By Raja Ghulam Rasool
On January 14, 2013, this writer wrote wrote a piece stressing the fact that Misbah-ul-Haq is a necessity for Pakistan’s One Day International (ODI) cricket. The arguement was that Misbah has been far better than his colleagues and should not be dropped, predicting that he will fine tune his game-plan and will improve as a batsman.
Well, as it turns out, Misbah has indeed stepped up his game since then.
Almost a year and 32 ODIs later, we see him still at the helm and still going strong. Since that series in January 2013, Misbah has scored 1332 runs in 32 matches (30 innings) with as many as 15 fifties at a strike rate of 75 and at an astonishing average of 58 runs per innings.
His outstanding run as a batsman earned him the top spot in the list of leading ODI run scorers in 2013 and helped him to enter the top 10 rankings of ICC ODI batsmen. He is currently ranked at number nine in that list, the only Pakistani in the list.
Under his leadership last year, Pakistan have won ODI series against India, West Indies, South Africa, Sri Lanka, Zimbabwe, Ireland and Scotland – the highlight being a spectacular come-back after taking a pounding from South Africa in UAE.
Misbah, as a leader, remained firm despite stern criticism, led his troops admirably in South Africa and won the three match ODI series against all odds and in alien conditions, a series win which can be labelled as one of the finest achievements of Pakistan cricket as far as bilateral ODI series are concerned.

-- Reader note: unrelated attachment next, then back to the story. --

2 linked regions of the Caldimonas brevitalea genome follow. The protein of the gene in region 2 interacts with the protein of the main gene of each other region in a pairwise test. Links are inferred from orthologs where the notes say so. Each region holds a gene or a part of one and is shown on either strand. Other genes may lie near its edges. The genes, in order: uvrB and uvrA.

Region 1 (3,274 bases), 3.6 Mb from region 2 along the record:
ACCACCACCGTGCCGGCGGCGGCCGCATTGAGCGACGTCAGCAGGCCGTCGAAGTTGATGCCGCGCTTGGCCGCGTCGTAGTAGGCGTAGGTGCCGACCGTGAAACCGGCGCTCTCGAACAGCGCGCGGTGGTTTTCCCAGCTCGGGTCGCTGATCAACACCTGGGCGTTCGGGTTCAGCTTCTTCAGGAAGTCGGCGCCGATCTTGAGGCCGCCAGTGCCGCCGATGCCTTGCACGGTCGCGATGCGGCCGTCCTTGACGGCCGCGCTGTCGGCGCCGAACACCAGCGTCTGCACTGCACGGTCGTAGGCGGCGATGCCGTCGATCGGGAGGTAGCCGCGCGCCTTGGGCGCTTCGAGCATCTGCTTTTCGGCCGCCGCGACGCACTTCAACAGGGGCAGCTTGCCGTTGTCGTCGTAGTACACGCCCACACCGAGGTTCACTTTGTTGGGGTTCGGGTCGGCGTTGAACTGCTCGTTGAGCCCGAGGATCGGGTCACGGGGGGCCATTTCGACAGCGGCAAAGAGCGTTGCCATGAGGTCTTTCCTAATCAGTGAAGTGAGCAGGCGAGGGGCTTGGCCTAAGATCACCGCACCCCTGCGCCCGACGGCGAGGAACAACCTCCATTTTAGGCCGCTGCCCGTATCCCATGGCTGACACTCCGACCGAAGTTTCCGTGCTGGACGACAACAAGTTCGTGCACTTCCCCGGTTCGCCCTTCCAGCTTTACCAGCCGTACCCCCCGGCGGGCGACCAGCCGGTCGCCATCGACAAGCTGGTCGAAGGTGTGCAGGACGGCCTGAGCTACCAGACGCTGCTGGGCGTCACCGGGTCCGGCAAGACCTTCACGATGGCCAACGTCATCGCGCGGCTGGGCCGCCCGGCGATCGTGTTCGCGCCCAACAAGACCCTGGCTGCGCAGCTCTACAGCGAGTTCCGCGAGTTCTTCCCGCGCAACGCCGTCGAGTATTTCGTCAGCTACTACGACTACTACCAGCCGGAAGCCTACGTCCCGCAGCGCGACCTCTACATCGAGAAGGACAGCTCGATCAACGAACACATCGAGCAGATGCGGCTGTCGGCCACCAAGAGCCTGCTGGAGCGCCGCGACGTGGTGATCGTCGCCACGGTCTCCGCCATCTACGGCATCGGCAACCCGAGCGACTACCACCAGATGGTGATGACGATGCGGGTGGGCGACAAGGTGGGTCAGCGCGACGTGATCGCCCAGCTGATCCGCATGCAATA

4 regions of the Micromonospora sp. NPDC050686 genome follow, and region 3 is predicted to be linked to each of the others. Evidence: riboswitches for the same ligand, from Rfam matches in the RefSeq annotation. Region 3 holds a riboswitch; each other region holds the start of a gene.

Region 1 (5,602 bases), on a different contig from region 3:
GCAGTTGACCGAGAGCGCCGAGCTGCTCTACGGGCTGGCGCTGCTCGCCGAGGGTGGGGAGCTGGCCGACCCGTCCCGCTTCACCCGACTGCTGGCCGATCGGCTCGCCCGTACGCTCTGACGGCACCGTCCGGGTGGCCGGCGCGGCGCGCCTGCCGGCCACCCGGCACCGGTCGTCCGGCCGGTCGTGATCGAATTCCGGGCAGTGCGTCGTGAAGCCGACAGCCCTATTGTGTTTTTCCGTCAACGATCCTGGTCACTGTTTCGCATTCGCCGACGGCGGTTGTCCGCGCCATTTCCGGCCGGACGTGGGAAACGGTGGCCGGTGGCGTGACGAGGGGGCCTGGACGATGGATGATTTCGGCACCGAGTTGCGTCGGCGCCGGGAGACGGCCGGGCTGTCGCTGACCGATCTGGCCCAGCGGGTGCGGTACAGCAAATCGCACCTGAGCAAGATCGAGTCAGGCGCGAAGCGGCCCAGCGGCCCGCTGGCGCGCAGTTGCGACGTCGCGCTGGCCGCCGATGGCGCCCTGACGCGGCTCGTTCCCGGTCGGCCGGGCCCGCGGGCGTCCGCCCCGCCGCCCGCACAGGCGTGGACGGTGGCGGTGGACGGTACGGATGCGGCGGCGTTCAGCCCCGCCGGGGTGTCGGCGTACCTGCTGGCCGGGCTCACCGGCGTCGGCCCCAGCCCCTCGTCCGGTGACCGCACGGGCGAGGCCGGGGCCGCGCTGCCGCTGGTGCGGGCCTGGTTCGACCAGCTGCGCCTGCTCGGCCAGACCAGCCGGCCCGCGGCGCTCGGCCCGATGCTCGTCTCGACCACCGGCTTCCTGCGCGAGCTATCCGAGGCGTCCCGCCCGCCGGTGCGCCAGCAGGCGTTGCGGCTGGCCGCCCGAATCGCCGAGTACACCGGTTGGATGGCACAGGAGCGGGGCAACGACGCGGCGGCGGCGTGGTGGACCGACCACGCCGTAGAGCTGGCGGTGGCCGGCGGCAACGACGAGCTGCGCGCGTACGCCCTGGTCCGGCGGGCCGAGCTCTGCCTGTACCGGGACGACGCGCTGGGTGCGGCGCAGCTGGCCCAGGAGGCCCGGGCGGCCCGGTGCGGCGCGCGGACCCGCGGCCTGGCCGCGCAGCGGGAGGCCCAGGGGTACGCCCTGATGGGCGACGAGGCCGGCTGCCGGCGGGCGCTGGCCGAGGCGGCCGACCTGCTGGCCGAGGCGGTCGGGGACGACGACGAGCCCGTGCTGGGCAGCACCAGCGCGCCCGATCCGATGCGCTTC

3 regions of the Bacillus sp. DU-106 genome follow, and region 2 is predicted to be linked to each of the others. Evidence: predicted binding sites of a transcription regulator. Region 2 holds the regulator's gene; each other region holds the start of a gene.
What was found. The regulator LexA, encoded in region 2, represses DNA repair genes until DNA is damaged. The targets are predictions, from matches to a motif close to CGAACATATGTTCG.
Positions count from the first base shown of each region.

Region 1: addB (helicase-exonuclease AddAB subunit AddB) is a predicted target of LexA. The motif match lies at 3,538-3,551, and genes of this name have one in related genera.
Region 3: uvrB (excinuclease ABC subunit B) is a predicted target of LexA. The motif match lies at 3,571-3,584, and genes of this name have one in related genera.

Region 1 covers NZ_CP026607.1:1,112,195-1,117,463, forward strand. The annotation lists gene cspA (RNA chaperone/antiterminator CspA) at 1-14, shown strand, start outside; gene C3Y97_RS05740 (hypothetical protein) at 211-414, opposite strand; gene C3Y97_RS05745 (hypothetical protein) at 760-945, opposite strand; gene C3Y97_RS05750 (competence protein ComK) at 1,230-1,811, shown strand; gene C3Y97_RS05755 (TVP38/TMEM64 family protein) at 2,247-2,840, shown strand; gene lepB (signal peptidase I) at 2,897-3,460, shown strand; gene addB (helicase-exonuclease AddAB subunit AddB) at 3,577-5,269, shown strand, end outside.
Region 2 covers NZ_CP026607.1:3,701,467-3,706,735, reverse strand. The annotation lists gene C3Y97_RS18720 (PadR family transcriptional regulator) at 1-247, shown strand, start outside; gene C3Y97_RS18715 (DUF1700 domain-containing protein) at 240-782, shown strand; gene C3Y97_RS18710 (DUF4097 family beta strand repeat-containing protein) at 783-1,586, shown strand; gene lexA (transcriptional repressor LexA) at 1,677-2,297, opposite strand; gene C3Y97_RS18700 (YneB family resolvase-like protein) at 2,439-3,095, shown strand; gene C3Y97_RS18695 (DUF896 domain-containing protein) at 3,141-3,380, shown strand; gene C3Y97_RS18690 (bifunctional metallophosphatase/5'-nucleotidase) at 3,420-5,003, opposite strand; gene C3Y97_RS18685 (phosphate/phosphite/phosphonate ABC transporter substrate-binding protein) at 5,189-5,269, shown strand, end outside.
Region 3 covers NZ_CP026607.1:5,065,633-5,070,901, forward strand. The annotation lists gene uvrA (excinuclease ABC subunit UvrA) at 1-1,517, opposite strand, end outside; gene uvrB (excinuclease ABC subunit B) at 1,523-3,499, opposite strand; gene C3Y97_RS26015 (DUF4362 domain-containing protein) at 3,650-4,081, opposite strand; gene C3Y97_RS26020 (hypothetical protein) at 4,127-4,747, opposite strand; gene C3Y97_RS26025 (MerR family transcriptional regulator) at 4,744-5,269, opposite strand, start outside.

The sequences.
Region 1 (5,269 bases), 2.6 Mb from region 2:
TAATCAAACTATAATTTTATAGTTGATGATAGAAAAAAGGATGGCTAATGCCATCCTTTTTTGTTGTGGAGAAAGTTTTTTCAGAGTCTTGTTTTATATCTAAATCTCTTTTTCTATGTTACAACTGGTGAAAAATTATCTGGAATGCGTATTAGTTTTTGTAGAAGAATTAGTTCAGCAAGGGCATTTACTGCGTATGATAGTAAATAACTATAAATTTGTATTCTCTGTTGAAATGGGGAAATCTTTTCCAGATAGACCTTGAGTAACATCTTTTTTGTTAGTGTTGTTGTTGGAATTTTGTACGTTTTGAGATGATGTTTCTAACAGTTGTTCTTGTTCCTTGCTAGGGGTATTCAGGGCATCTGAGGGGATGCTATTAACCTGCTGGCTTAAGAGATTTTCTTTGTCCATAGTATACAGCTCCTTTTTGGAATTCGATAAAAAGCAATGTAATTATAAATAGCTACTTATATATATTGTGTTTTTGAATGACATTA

This should lay to rest any doubts about his utility as an ODI batsman as well as the leader of Pakistan’s ODI team.
Now let us have a look at Test matches, especially his era as the captain of the Pakistan Test team since that spot fixing saga (a period of three years and two months). People often criticise him for being a negative captain and question his tactics, but again, most of the criticism is completely unjust and the statistics reveal a very interesting story.
Pakistan has been a very dismal team over the past few years, especially when it comes to Test cricket. To put things in perspective, let’s have a look at the ‘Pre-Misbah’ era in Test cricket. Let’s take into account three years and two months before Misbah took the reins of the Pakistani Test team.
I have chosen to look at the three years and two months particularly because Misbah has been captain of the Test side for three years and two months, so it is only fair to compare two identical time spans.
Misbah took over in November 2010 as Test captain. So the period under consideration is the time-span from September 2007 to November 2010.
From September 2007 to Nov 2010, Pakistan played 22 Test matches, won only three, lost 12 and drew seven.
No matter how you look at it, it is a pathetic record.
Even if we expand the duration to six years and consider the time span from September 2004 to November 2010, we find that Pakistan played 50 Tests, won 13, lost 23 and drew 14. This record, like the previous example, is hardly anything to be proud of.
Remember this was a time when they had the luxury of playing at home with pitches tailor made for their batting and bowling; they had batting maestros like Inzamam-ul-Haq, Mohammad Yousuf and Younis Khan in full swing, and superb fast bowlers like Mohammad Asif, Shoaib Akhtar, Umer Gul and the likes, at their disposal.
Now, if we compare these two time spans with the post-Misbah era, things look bright. Since November 2010, Pakistan has played 27 matches under Misbah, won 12, lost seven and drawn eight.